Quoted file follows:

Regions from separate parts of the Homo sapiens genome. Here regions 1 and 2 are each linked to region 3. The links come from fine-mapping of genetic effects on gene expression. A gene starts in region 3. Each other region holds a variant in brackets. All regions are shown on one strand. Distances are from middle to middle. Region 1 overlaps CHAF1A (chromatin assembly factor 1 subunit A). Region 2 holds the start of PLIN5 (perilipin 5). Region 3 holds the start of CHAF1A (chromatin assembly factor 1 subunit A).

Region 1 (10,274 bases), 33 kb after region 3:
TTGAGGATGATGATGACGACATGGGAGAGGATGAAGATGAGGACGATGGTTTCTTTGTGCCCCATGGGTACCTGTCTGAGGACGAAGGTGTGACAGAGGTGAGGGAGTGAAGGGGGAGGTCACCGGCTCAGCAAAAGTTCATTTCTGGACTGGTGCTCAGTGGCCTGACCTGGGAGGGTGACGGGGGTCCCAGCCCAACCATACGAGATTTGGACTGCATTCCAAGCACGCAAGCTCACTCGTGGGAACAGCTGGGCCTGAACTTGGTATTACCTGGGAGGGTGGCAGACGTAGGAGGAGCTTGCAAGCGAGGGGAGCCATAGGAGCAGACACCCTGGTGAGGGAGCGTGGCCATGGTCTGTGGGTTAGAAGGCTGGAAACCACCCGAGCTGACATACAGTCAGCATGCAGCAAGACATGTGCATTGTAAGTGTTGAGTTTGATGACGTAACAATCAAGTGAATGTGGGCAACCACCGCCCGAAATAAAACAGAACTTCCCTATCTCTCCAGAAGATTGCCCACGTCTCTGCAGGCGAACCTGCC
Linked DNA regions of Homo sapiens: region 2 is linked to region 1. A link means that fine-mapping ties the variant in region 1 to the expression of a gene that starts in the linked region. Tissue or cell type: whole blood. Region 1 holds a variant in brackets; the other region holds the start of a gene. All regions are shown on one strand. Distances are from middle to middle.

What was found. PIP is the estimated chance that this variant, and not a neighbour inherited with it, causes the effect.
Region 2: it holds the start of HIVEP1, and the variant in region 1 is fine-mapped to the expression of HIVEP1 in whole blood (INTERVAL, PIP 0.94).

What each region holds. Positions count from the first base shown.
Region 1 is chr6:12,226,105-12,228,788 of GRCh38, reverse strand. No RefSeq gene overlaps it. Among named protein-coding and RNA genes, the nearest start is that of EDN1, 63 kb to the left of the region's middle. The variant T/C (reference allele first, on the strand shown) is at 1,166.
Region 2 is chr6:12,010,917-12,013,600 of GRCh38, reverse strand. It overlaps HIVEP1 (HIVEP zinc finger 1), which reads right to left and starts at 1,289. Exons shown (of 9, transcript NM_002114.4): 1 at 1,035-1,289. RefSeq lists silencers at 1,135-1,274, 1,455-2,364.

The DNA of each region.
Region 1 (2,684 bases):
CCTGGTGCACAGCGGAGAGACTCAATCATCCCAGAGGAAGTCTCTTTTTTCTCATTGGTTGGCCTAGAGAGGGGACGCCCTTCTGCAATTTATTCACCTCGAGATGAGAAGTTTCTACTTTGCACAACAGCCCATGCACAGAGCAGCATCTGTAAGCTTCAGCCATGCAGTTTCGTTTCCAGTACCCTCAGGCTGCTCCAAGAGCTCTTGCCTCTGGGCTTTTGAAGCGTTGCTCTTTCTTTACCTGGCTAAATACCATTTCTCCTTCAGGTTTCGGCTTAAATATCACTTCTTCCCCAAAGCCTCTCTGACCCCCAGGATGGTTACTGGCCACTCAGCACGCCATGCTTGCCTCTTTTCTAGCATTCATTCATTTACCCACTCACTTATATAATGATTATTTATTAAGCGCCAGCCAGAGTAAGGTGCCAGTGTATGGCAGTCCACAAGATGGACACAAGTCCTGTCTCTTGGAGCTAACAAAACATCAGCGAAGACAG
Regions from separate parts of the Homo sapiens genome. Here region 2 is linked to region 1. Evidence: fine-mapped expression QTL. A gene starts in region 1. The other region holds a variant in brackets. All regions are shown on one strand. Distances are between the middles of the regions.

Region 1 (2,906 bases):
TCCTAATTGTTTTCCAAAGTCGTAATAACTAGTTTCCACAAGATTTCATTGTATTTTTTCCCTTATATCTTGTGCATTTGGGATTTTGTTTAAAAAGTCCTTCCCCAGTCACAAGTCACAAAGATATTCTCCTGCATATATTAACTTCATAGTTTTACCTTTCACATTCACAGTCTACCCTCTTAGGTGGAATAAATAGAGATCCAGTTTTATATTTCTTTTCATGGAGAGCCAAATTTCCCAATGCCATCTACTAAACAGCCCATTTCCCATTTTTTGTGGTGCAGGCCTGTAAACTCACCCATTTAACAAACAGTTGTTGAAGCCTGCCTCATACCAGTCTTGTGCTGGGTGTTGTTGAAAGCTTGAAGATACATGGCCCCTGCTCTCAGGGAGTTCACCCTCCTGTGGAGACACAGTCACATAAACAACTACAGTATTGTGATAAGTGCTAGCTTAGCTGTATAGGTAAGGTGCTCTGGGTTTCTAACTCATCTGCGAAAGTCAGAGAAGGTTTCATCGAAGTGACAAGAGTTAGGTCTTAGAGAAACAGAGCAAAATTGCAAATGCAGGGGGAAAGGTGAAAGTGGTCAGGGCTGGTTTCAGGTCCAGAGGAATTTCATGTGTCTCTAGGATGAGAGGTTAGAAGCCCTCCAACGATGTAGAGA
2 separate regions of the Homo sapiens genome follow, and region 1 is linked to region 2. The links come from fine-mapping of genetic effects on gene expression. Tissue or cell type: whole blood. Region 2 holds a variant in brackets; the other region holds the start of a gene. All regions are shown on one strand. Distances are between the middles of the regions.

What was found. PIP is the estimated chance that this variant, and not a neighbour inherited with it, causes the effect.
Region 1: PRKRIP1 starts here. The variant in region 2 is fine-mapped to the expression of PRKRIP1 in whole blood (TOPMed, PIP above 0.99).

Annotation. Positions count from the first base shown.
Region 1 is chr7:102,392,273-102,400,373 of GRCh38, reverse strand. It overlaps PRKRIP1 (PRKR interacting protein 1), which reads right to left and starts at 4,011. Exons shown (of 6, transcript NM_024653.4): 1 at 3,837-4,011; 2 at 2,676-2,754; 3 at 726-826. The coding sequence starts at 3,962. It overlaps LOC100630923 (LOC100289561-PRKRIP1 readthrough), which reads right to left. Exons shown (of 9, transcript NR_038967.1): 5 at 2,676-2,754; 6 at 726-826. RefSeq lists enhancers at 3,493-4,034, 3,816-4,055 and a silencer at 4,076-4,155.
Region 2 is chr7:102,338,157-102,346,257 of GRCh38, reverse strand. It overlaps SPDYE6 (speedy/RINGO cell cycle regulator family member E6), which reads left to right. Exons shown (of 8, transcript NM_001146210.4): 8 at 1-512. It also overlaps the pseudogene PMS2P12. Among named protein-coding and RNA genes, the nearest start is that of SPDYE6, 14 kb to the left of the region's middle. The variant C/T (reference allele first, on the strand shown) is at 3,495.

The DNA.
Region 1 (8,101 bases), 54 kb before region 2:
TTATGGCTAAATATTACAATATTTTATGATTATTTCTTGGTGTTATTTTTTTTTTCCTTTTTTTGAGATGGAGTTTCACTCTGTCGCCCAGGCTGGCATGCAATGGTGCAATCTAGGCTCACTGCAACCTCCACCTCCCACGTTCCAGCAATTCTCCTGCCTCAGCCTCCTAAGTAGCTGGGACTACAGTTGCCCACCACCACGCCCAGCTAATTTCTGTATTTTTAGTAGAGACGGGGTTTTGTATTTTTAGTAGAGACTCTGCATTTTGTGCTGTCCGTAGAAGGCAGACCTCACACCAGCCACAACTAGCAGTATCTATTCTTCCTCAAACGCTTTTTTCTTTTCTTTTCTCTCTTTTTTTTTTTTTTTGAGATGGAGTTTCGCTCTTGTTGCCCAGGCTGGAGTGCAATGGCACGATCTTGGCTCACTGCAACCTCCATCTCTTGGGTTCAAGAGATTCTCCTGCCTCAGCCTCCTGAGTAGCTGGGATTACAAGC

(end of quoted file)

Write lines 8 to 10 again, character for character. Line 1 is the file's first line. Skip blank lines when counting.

Region 1 is chr6:12,226,105-12,228,788 of GRCh38, reverse strand. No RefSeq gene overlaps it. Among named protein-coding and RNA genes, the nearest start is that of EDN1, 63 kb to the left of the region's middle. The variant T/C (reference allele first, on the strand shown) is at 1,166.
Region 2 is chr6:12,010,917-12,013,600 of GRCh38, reverse strand. It overlaps HIVEP1 (HIVEP zinc finger 1), which reads right to left and starts at 1,289. Exons shown (of 9, transcript NM_002114.4): 1 at 1,035-1,289. RefSeq lists silencers at 1,135-1,274, 1,455-2,364.

The DNA of each region.